Sara Routhier, Managing Editor and Outreach Director, has professional experience as an educator, SEO specialist, and content marketer. She has over five years of experience in the insurance industry. As a researcher, data nerd, writer, and editor she strives to curate educational, enlightening articles that provide you with the must-know facts and best-kept secrets within the overwhelming world o...

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Joel Ohman is the CEO of a private equity-backed digital media company. He is a CERTIFIED FINANCIAL PLANNER™, author, angel investor, and serial entrepreneur who loves creating new things, whether books or businesses. He has also previously served as the founder and resident CFP® of a national insurance agency, Real Time Health Quotes. He also has an MBA from the University of South Florida. ...

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Reviewed by Joel Ohman
Founder, CFP®

UPDATED: Dec 6, 2011

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For many, car shopping is among the most miserable of activities. Looking for a new vehicle is a shopping activity unlike any other. It’s not as easy as walking into a mall and picking your favorite one off a shelf. Rather, the weasely car salesmen, haggling, games, and fear of being ripped off are all expected obstacles, and have successfully played a part in ruining the public’s vision of the car purchasing process.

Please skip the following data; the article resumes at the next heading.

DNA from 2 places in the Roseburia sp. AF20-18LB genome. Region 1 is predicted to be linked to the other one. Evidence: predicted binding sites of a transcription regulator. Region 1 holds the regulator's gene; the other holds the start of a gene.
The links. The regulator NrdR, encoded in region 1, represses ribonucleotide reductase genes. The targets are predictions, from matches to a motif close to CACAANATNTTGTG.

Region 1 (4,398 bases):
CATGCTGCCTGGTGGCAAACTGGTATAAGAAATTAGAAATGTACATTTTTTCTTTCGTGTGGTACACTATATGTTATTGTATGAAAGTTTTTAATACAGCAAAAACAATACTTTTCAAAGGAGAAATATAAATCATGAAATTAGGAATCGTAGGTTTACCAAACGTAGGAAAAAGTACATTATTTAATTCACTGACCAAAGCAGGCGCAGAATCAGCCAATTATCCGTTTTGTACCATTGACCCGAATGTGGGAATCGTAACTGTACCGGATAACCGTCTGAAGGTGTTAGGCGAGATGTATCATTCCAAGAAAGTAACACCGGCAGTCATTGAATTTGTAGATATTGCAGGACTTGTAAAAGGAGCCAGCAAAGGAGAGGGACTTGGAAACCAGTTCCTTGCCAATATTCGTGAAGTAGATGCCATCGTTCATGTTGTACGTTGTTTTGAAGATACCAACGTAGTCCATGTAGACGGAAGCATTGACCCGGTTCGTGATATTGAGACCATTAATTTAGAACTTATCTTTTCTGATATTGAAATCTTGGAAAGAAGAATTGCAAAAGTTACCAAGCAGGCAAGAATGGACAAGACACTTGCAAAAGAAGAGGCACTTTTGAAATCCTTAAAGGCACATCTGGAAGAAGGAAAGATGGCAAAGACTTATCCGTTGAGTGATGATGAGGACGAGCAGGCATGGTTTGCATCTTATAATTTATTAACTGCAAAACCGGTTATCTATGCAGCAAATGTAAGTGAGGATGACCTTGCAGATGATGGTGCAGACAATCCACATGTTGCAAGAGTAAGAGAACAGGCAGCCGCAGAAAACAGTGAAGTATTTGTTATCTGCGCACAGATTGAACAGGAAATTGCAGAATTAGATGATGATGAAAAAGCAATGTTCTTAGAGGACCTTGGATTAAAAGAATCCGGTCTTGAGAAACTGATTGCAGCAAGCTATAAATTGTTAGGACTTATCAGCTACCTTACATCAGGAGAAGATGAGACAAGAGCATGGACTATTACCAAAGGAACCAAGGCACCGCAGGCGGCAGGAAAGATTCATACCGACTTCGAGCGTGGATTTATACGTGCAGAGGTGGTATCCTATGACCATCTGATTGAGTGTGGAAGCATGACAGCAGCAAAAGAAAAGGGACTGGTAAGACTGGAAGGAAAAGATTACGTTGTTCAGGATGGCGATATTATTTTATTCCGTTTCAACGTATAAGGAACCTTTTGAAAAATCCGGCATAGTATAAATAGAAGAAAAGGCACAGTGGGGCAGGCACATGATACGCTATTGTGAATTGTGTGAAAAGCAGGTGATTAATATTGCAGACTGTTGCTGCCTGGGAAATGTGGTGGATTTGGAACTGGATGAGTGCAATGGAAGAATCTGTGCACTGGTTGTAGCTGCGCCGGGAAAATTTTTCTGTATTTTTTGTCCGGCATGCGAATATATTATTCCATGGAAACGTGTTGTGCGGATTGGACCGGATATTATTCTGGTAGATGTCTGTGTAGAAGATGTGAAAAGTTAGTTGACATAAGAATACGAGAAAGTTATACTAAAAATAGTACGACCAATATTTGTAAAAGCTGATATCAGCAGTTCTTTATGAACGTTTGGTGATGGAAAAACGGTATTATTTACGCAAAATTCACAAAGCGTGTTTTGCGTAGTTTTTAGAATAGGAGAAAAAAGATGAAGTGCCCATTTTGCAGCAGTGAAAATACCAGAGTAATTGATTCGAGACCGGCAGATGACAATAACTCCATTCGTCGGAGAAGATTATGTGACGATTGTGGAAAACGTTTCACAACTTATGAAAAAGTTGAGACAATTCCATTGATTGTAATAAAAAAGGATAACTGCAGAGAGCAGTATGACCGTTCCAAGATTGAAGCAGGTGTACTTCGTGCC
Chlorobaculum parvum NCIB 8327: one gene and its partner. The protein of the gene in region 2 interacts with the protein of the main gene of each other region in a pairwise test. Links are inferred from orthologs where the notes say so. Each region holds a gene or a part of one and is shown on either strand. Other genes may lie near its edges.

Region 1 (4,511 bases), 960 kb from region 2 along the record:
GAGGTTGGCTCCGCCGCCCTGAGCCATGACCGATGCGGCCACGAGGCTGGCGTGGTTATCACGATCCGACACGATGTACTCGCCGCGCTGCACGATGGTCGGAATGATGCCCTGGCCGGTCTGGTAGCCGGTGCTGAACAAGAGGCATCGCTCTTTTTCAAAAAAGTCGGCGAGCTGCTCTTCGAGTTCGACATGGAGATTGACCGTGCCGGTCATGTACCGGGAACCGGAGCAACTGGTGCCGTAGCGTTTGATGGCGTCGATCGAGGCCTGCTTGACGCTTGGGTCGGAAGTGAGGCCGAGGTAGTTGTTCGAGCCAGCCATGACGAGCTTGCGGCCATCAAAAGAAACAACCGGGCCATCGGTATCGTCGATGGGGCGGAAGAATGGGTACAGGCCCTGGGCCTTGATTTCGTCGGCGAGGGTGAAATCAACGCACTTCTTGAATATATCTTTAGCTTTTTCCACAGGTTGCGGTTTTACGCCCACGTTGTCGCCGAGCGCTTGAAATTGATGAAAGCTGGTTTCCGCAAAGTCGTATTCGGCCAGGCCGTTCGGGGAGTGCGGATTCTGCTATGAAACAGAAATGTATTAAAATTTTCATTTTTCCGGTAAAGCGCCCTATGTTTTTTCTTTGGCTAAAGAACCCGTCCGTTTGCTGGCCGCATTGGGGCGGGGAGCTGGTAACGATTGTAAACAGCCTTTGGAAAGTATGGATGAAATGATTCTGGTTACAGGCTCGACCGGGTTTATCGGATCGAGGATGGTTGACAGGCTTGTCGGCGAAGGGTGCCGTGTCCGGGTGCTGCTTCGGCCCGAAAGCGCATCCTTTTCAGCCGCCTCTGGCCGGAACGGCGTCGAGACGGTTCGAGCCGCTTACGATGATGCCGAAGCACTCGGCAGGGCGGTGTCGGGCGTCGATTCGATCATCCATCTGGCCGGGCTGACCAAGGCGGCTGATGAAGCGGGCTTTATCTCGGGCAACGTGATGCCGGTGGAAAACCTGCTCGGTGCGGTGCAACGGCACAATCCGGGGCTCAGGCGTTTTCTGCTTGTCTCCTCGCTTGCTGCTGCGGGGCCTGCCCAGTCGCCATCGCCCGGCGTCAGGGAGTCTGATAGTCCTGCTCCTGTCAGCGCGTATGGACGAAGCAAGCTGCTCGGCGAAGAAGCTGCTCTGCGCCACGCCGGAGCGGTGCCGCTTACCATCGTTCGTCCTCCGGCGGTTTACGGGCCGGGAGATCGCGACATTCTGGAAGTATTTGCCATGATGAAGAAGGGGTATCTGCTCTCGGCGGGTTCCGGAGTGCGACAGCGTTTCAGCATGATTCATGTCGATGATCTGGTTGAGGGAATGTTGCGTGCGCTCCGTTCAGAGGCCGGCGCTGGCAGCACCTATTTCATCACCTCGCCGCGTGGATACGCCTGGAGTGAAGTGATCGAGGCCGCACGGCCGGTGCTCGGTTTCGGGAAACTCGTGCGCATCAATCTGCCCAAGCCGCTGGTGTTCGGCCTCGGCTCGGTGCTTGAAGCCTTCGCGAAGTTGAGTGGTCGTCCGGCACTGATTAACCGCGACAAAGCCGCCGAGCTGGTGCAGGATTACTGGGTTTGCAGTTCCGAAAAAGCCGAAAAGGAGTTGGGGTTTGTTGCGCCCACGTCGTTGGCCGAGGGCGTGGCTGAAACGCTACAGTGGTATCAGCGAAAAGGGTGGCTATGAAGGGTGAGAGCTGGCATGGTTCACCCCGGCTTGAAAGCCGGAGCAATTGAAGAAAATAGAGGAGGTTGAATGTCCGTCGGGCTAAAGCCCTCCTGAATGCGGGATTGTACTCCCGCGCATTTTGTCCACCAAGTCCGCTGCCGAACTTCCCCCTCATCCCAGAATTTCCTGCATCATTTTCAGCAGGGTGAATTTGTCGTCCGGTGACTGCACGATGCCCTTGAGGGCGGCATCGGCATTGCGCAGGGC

But you don’t need to feel like you’re breaking out of prison trying to rush through the rows of vehicles as quickly as you can before the salesman spots you. Rather, welcome a salesperson’s expertise, but make it known you’ll not fall for any of their tricks.

 

Prepare Yourself

 

One of the most important steps a prospective car buyer can do is pre-emptive research. Before stepping foot on a dealership, buyers need to research the vehicles they are interested in. Websites such as Kelley Blue Book are extremely helpful when discovering what the true value of a car is—particularly when it comes to used and customized vehicles.

 

Consider a vehicle’s qualities you find important: do you want reliable transportation, room to haul equipment, space for passengers, high miles-per-gallon (MPG), a loud engine, high horsepower, or a “green” vehicle? The answers given to each of these options will greatly affect the type of vehicle you should be looking at.

 

This preparation step is critical because, at the end of the day, there are huge differences in seemingly similar cars. Researching and planning head allows borrowers to figure out exactly what they want and what they can afford. Otherwise, they risk walking into a dealership, being escorted around by a salesman, and persuaded to buy a multi-thousand dollar purchase that they didn’t necessarily want or need.

 

Get Pre-Approved

 

Dealer financing is notorious for being shady and without customers’ best interests in mind. Rather than dealing with all of the financing paperwork in a car dealership, visit your local bank and get pre-approved for an auto loan before venturing onto a car lot.